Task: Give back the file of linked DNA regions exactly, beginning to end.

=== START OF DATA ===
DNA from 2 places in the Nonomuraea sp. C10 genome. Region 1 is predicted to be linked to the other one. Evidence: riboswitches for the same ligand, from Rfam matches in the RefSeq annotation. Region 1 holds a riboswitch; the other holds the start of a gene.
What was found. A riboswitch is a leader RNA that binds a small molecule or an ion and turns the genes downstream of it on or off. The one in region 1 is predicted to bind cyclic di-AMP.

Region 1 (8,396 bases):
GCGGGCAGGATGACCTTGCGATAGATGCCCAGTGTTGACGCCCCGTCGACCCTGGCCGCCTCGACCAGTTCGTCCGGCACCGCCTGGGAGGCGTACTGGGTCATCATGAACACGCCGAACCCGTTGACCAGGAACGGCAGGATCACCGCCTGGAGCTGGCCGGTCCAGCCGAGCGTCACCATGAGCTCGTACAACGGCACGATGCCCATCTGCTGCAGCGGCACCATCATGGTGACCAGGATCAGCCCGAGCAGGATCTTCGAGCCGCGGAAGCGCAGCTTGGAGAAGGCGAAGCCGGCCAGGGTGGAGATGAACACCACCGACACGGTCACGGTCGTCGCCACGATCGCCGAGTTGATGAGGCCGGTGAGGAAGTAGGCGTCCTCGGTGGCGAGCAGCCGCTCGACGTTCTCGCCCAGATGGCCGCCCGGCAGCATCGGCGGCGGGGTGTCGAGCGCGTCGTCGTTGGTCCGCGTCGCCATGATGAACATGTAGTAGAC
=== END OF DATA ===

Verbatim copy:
DNA from 2 places in the Nonomuraea sp. C10 genome. Region 1 is predicted to be linked to the other one. Evidence: riboswitches for the same ligand, from Rfam matches in the RefSeq annotation. Region 1 holds a riboswitch; the other holds the start of a gene.
What was found. A riboswitch is a leader RNA that binds a small molecule or an ion and turns the genes downstream of it on or off. The one in region 1 is predicted to bind cyclic di-AMP.

Region 1 (8,396 bases):
GCGGGCAGGATGACCTTGCGATAGATGCCCAGTGTTGACGCCCCGTCGACCCTGGCCGCCTCGACCAGTTCGTCCGGCACCGCCTGGGAGGCGTACTGGGTCATCATGAACACGCCGAACCCGTTGACCAGGAACGGCAGGATCACCGCCTGGAGCTGGCCGGTCCAGCCGAGCGTCACCATGAGCTCGTACAACGGCACGATGCCCATCTGCTGCAGCGGCACCATCATGGTGACCAGGATCAGCCCGAGCAGGATCTTCGAGCCGCGGAAGCGCAGCTTGGAGAAGGCGAAGCCGGCCAGGGTGGAGATGAACACCACCGACACGGTCACGGTCGTCGCCACGATCGCCGAGTTGATGAGGCCGGTGAGGAAGTAGGCGTCCTCGGTGGCGAGCAGCCGCTCGACGTTCTCGCCCAGATGGCCGCCCGGCAGCATCGGCGGCGGGGTGTCGAGCGCGTCGTCGTTGGTCCGCGTCGCCATGATGAACATGTAGTAGAC